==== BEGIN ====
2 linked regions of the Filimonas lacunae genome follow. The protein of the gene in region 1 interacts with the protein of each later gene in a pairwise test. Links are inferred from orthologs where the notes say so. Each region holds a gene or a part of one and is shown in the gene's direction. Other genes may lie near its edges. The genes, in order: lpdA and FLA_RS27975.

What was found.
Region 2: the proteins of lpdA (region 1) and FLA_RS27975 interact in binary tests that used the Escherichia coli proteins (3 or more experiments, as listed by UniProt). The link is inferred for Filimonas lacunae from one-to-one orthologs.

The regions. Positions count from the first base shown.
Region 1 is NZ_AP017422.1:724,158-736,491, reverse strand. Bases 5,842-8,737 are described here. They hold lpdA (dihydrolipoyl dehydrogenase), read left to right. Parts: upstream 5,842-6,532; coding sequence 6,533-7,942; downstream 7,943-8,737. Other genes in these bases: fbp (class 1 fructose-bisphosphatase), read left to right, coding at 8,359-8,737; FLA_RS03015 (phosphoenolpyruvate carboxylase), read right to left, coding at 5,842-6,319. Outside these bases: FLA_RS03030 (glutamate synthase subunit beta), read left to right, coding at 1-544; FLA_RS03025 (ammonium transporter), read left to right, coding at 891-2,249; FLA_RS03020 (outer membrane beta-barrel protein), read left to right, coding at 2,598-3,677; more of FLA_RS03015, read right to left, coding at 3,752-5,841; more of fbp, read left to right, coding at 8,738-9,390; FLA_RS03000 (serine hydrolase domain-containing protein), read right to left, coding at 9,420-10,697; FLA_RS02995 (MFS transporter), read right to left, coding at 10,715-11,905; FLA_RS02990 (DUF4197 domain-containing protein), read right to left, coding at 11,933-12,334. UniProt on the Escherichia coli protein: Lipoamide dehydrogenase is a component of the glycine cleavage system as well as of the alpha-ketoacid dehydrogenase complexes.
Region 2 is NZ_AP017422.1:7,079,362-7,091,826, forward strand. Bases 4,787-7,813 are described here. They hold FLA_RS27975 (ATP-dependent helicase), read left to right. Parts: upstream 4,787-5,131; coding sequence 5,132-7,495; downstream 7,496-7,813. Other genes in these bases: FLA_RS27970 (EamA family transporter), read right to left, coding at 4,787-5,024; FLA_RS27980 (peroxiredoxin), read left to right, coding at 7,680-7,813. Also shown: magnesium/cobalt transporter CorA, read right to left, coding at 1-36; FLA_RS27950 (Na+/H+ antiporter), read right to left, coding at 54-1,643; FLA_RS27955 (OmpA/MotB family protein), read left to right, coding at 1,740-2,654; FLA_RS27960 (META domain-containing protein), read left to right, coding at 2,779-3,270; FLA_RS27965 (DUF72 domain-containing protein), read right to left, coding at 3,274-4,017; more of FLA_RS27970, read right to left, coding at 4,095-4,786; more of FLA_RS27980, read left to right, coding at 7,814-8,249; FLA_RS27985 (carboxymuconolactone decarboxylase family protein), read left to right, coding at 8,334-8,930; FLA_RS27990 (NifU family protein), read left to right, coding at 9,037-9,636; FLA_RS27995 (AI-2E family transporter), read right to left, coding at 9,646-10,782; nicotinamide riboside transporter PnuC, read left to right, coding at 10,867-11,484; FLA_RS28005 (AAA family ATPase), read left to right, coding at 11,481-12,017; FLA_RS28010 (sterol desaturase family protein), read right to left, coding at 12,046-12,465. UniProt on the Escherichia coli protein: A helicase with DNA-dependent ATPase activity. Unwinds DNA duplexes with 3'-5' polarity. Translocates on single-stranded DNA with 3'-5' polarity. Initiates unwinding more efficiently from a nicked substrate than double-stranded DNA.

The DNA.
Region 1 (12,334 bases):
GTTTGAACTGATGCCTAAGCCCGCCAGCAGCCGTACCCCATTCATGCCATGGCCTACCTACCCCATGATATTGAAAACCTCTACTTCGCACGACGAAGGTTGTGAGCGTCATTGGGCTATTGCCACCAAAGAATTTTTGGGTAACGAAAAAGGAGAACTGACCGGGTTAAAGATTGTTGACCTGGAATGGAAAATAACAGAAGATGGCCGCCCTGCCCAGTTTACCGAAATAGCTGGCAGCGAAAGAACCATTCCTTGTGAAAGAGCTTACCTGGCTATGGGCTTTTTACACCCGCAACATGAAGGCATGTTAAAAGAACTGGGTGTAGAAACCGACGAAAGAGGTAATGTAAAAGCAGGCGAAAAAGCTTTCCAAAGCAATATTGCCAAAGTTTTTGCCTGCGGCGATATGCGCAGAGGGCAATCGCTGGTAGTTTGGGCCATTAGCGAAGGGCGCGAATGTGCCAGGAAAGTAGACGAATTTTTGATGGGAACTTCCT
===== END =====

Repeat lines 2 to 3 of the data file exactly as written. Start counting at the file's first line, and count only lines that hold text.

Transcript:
What was found.
Region 2: the proteins of lpdA (region 1) and FLA_RS27975 interact in binary tests that used the Escherichia coli proteins (3 or more experiments, as listed by UniProt). The link is inferred for Filimonas lacunae from one-to-one orthologs.